His disfigured hands would never again make anything more intricate than a chamber pot. He had stopped enjoying the work itself months ago, but at least it had been something he could call his own With no job and no home, Clay ended up at the Royal stables. The huge, mindless horses there were beginning to fill the void of family nicely. It was a little humbling; creating art had always been so effortless to Clay. He took great pride in learning and mastering things the other, younger stablehands had learned years ago. But something else was missing...

Clay saw the slumped body and the torn clothing and knew his father and brother had moved from mild burglary to something else entirely. Rushing to the man's side, he clumsily checked for breathing and tried to pull an eye open. The whites of the left eye were beginning to fill with blood and the pupils seemed uneven... not that Clay could easily tell in the moonlight.

He almost called for the civil guard, but something stopped him.

His disfigured fingers ran over the exposed human skin... unchanged pink human skin... and he felt an incredible longing. The feeling was bittersweet and sad, but it felt like a hunger he could not name. He used to look just like this, Clay thought.

There were punctures and lacerations on his shoulders and upper arms. The man had tattoos he couldn't read, but that wasn't important. Clay ran his fingers over the glyphs, as if touching them would make some kind of sense to him. In the moonlight, he thought for a moment he smeared them on the man's chest... but it was just a trick of the shadows.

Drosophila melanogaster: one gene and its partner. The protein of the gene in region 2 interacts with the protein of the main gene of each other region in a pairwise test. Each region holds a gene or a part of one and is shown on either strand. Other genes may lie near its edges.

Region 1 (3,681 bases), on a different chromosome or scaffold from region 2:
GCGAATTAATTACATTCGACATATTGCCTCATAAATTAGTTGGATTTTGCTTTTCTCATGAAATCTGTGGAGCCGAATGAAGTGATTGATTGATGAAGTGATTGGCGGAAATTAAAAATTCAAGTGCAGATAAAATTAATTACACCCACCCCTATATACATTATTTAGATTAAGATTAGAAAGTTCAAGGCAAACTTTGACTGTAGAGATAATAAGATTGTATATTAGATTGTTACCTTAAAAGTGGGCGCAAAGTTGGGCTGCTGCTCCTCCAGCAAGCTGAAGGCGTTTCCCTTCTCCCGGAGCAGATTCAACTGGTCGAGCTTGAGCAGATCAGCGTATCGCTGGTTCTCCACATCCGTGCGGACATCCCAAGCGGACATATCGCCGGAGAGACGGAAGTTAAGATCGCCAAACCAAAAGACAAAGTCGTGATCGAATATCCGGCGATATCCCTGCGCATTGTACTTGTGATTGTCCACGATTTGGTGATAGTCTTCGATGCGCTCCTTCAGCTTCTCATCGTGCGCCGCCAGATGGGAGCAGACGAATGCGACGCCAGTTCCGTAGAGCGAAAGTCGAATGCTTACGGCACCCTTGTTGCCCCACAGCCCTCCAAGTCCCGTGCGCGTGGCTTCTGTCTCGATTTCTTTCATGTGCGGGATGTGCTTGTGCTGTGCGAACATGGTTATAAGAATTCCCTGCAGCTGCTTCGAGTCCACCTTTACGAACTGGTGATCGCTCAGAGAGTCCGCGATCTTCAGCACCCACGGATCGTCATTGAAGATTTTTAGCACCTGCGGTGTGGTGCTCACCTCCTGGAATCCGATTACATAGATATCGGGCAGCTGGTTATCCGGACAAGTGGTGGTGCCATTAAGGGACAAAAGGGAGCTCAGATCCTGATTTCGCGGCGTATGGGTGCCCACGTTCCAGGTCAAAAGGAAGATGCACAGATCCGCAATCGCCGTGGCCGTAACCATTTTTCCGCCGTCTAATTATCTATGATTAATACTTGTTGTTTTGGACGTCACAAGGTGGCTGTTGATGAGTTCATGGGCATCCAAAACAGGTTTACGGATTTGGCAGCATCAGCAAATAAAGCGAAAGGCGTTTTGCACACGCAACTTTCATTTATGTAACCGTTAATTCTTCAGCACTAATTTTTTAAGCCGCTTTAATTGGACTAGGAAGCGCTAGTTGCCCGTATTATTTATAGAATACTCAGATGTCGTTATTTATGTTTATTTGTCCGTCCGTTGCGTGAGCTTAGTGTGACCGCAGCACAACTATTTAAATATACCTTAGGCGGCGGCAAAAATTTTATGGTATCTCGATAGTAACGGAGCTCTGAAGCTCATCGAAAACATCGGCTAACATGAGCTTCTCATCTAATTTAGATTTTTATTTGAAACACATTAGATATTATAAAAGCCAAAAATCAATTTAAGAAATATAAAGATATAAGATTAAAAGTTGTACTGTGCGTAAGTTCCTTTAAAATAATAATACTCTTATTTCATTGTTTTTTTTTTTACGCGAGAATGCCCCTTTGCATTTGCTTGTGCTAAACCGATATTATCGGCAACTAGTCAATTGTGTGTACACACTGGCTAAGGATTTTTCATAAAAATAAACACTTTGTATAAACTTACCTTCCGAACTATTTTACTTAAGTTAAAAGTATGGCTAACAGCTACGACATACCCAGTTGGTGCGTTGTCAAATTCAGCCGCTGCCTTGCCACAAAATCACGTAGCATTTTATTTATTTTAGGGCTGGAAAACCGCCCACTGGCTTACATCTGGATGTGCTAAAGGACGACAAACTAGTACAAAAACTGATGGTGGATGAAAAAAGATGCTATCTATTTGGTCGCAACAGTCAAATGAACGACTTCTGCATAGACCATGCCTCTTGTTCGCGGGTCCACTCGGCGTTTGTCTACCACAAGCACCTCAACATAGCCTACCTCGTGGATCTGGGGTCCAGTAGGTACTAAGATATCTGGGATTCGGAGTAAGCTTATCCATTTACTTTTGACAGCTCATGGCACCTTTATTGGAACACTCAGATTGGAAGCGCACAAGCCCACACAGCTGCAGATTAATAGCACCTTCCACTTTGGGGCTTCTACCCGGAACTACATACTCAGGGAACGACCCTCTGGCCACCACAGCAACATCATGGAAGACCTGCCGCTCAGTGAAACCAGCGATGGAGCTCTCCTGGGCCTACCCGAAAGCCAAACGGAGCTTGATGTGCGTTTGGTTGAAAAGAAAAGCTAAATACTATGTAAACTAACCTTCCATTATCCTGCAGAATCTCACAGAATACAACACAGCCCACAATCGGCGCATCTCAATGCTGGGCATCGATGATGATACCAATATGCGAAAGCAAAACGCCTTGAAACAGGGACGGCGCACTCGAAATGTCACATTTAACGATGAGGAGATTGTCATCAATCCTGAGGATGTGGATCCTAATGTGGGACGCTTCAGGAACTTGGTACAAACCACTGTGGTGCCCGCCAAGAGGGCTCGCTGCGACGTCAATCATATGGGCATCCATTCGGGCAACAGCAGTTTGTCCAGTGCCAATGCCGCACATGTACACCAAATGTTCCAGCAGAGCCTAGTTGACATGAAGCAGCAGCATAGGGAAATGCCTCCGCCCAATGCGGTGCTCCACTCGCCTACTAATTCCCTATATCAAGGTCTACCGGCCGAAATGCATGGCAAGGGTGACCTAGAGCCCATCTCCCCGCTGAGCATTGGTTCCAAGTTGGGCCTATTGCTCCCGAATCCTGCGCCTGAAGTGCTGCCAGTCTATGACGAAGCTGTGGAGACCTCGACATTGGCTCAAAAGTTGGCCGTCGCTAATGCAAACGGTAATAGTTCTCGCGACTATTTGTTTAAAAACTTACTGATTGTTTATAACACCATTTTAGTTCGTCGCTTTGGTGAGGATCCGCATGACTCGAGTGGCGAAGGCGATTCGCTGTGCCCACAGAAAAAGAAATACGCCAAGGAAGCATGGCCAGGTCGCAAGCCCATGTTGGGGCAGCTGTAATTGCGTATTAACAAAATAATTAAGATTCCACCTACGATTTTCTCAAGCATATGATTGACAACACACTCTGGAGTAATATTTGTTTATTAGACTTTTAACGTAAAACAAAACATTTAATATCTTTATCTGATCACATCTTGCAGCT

The man was bleeding, but it wasn't life threatening. Nothing Clay couldn't take care of, if he wanted to. With that thought, something turned inside of him and he remembered consoling Tin who had become Tina and he recalled fondly watching Wicker's injuries heal not too long ago. A yearning he didn't understand filled him and Clay stared at the injured man trying to figure out what that meant.

Suddenly, a familiar smell struck his nose and he sneezed. A puddle of dark urine began to spread out from under the beaten man.

The idyll was broken. Clay instantly became aware that the ground was too cold and the moaning, injured man smelled like a brewery. Belated guilt suddenly came upon him and Clay cursed himself he hesitating. He called out for the Guard, and he kept calling until he heard footfalls in the alley behind him.